I'm really enjoying focusing on painting and trying to get as good at it as possible. I am currently painting up a bunch of Frostgrave wizard warbands, adversaries, and terrain, several teams for Gaslands (and suitably Mad Max-ian terrain), and the recent plastic OGRE miniatures.
After several years of nearly daily painting, I can now look back on my experience with some sense of what I did wrong. I was struck when I saw this video on Miniac because Scott touches on most of the key tips and cautions that I would share at this point.
Besides what he listed, I would add a few of my own.
You really only need one good brush
There is a trap that new or inexperienced painters fall into of thinking that they need a different size brush for each type of painting operation (e.g., a size 1 or 2 for base coating, a 0 for highlighting, a 00 – or ridiculous sizes like 5/0 or 18/0 – for painting eyeballs and super-detailing). Read the rest
Here are some recent game releases of note and some of what I've been up to in hobby gaming over the past month or so.
Osprey Games, $20, 2-4 Players, 12+
One of the hallmarks of the highly-successful miniatures skirmish game Frostgrave is that it has a fairly simple, elegant rule set. But like all games that become this popular, Osprey has been cranking out the supplements, accessories, and even a spin-off game (Frostgrave: Ghost Archipelago). With such rapid expansion, it quickly becomes difficult to keep track of all of the new magic spells, monsters, treasures, new characters, and the like. Because the game is basically about dueling wizards and their warbands fighting over treasure, there were already a lot of magic spells to choose from in the core rulebook. But after four major supplements, the spell lists were getting a little unwieldy. Enter The Grimoire, a lovely boxed set of 122 magic spells cards which includes all of the spells, from all of the wizard schools, from the core rules and all supplements to date. This includes the just-released Maze of Malcor.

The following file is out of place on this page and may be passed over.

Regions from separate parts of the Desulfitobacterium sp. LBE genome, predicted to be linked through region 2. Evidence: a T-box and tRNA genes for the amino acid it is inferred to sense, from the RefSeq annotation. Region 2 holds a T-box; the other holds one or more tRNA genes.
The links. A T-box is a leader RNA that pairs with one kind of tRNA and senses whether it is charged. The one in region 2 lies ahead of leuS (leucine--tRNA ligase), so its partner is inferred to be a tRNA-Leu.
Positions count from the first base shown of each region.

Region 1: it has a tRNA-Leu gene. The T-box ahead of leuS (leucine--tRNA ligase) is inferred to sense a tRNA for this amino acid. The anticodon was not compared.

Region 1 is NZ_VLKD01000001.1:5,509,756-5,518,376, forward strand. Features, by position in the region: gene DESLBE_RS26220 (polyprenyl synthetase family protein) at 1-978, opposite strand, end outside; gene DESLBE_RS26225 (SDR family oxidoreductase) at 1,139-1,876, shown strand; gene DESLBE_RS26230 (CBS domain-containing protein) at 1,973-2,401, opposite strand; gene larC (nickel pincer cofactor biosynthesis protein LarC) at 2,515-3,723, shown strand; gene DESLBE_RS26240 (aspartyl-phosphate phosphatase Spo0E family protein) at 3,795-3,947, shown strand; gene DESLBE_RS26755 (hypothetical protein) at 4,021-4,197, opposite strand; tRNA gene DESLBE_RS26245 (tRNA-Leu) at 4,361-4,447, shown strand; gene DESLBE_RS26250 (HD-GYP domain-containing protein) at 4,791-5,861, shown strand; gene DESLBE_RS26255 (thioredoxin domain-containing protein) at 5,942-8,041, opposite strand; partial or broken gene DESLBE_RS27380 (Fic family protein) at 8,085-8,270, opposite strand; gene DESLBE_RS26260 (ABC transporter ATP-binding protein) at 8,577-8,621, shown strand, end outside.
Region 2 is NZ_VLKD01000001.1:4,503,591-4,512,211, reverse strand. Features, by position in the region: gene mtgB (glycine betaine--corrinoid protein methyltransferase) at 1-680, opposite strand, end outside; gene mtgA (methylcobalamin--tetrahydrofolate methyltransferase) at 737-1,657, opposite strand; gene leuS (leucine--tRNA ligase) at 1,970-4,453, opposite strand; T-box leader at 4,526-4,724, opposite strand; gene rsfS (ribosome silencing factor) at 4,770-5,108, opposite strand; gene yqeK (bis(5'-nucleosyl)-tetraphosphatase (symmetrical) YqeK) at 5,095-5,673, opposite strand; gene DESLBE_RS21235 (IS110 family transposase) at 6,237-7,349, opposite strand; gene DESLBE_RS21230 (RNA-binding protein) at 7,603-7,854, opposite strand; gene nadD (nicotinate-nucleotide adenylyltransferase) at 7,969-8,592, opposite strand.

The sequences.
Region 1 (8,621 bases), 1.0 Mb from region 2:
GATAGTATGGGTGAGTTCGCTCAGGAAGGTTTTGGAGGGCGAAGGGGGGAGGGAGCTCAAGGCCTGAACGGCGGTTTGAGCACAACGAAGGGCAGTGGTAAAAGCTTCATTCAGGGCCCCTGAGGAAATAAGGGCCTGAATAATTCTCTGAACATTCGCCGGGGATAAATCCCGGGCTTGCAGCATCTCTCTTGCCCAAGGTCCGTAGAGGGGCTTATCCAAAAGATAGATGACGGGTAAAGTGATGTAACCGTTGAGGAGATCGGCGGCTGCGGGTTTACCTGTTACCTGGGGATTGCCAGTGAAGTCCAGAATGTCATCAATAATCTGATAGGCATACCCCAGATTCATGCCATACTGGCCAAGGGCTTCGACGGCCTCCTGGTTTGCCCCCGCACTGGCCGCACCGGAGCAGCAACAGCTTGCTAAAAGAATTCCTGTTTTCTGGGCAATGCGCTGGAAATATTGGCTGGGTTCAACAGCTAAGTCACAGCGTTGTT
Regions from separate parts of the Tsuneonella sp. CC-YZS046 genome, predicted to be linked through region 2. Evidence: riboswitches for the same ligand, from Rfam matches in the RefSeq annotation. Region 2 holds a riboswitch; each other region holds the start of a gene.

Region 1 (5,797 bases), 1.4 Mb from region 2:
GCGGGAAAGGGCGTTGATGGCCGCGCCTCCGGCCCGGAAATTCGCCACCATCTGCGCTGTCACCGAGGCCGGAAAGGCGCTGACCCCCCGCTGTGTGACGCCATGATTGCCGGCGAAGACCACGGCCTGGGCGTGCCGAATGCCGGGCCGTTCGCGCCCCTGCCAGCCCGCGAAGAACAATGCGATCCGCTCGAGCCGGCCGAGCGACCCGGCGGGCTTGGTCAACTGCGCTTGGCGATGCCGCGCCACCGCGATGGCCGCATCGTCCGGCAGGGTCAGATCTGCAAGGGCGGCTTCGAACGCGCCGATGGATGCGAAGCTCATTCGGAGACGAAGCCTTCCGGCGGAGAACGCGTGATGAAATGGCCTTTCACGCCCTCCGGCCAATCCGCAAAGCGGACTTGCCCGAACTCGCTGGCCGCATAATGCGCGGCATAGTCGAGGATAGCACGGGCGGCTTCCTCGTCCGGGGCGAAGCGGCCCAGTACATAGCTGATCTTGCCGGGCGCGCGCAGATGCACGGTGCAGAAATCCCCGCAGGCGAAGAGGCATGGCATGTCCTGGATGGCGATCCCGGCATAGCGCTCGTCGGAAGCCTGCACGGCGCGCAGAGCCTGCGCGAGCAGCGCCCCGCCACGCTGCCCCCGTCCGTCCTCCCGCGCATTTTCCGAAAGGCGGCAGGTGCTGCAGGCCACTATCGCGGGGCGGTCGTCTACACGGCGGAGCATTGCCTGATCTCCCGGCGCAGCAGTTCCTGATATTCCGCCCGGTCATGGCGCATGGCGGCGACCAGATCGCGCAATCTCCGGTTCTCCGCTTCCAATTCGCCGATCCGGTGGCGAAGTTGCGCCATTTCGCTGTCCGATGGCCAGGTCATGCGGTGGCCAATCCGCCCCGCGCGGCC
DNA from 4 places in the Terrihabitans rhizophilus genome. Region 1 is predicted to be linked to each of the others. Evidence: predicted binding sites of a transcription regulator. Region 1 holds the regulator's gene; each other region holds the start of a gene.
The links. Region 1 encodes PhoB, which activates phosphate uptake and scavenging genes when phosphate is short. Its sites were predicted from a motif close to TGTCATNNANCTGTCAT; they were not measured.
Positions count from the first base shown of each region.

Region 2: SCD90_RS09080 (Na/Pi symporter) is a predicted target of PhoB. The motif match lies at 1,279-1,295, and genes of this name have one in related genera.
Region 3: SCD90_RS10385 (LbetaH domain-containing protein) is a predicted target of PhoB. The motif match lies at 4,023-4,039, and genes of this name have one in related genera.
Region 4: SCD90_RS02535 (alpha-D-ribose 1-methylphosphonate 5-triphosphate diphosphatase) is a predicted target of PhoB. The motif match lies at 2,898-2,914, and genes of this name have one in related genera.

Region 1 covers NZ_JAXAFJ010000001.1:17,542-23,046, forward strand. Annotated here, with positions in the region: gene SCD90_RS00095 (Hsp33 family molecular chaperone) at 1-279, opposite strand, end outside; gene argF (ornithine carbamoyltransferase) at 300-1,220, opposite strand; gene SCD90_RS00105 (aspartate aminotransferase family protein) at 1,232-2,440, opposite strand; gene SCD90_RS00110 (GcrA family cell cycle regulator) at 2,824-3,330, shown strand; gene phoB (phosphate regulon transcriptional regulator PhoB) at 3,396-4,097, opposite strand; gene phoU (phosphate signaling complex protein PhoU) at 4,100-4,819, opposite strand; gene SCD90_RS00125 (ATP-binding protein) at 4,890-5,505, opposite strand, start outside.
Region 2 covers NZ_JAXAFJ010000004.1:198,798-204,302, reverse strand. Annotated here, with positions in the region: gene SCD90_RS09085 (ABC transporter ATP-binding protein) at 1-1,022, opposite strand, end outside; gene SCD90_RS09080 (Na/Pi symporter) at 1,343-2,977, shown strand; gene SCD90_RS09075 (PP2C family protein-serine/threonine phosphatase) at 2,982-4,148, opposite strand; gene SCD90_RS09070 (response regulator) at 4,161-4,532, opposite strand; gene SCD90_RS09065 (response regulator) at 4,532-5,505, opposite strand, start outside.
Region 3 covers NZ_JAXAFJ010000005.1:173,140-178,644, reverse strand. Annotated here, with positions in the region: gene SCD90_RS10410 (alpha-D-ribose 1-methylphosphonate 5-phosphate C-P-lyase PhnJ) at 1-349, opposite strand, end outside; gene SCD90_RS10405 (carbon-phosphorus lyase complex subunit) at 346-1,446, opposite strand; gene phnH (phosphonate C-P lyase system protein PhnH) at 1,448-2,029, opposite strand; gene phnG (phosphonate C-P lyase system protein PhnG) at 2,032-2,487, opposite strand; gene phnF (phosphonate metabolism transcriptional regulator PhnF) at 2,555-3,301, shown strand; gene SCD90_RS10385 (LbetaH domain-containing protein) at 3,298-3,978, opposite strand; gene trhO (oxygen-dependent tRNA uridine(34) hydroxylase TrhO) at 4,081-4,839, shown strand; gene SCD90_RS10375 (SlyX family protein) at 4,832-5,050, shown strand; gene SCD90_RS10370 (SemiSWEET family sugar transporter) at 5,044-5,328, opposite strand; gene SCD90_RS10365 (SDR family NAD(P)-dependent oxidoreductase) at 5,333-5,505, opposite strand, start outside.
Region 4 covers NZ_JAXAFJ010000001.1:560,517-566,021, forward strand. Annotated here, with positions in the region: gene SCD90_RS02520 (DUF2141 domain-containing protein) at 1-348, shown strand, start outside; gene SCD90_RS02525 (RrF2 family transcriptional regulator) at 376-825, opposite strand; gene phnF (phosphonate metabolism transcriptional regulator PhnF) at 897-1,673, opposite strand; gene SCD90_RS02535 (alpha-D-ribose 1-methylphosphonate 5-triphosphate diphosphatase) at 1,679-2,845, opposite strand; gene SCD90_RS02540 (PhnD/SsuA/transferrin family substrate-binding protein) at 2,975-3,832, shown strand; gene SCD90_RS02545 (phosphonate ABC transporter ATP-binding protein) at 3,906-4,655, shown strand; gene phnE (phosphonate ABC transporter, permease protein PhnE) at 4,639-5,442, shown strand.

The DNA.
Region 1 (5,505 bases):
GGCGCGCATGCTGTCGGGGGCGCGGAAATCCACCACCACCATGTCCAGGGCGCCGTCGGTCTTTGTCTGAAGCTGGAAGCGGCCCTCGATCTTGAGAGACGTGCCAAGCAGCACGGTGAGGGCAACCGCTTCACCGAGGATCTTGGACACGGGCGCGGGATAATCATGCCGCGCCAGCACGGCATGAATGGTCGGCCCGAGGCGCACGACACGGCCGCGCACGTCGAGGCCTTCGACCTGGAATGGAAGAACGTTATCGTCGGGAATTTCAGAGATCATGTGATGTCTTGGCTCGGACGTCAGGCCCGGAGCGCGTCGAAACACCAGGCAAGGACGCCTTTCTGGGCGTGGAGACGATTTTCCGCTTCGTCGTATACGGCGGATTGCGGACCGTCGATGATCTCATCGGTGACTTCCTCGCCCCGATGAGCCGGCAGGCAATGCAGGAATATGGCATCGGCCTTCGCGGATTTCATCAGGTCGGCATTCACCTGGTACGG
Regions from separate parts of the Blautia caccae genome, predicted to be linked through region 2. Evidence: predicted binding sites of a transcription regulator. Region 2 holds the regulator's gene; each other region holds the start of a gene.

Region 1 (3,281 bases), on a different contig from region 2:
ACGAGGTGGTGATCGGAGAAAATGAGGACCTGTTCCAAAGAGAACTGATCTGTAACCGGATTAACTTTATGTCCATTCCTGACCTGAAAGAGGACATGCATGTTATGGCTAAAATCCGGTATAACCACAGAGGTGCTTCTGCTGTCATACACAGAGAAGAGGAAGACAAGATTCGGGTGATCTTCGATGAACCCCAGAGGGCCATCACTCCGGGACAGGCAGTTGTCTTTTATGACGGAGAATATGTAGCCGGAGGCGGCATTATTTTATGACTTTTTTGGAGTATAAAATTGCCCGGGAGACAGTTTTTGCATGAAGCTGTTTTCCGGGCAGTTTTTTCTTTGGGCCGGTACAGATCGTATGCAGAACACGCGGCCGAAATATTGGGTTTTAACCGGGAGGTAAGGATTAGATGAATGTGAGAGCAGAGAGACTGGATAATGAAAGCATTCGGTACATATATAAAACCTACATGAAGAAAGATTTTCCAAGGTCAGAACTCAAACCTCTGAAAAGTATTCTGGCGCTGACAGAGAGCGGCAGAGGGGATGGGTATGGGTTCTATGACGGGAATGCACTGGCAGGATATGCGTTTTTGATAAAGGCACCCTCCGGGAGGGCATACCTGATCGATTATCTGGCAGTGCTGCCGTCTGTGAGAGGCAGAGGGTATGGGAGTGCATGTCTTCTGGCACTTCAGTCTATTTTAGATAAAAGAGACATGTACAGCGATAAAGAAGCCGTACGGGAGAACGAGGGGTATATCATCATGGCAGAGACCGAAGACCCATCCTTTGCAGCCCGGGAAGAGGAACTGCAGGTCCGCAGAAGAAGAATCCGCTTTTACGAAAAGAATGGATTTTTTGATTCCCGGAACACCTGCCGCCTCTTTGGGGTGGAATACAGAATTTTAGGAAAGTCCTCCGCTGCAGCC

Airfix Battles Introductory Wargame
Modiphius, (as low as) $23 1-4 Players, Ages 10+
Airfix Battles Introductory Wargame is not a new game, only new to me. It was recommended by my friend Rodney Orpheus when I started asking around for a modern version of an old school map and chits wargame. And that's exactly what this game is. It's also an amazing reminder of just how far wargaming design has come--at least in terms of playability and quality of components--from the Avalon Hill/SPI games of yore. Read the rest
Last month, I posted the first of what I hope will be a series of Boing Boing articles looking at the latest tabletop miniature, board, card, and roleplaying games, and some of what's going on in tabletop gaming culture. Here is some of what's been holding my attention this month.
Mythic Battles: Pantheon
Monolith Games, 1-4 Players, Ages 14+
I was bummed when I thought I wouldn't have an opportunity to plug this game here on Boing Boing. Mythic Battles: Pantheon was a Kickstarter exclusive game in 2016, a campaign in which Monolith/Mythic Games raked in nearly US$2.7 million. I was lucky enough to be one of the backers. The rewards for the base game and stretch goals amounted to two gigantic doorstop boxes filled with some of the most gorgeous, detailed minis, boards, cards, and other components I've ever seen. There are few recent games (see Rising Sun below) that are lovelier than Mythic Battles. A board game/miniatures hybrid, Mythic Battles pits (usually) 2 players and their hosts of Greek gods, titans, monsters, and heroes against each other.
I cannot tell you how much I love this game. Besides the beautiful miniatures and components, which are all highly evocative of the setting, Mythic Battles: Pantheon has some really unique and interesting game mechanics, mostly driven through an activation deck and special "Art of War" cards, which serve as wild cards that allow you to perform a number of special actions. This really is ultimately a deck management game. Read the rest
I've heard good things about Scrimish, "an epic 10 minute battle of strategy, memory, and misdirection." It's on sale on Amazon for $(removed) (regularly $(removed)) so I just bought it. The sale ends today. I'll review it after we play a few rounds. Read the rest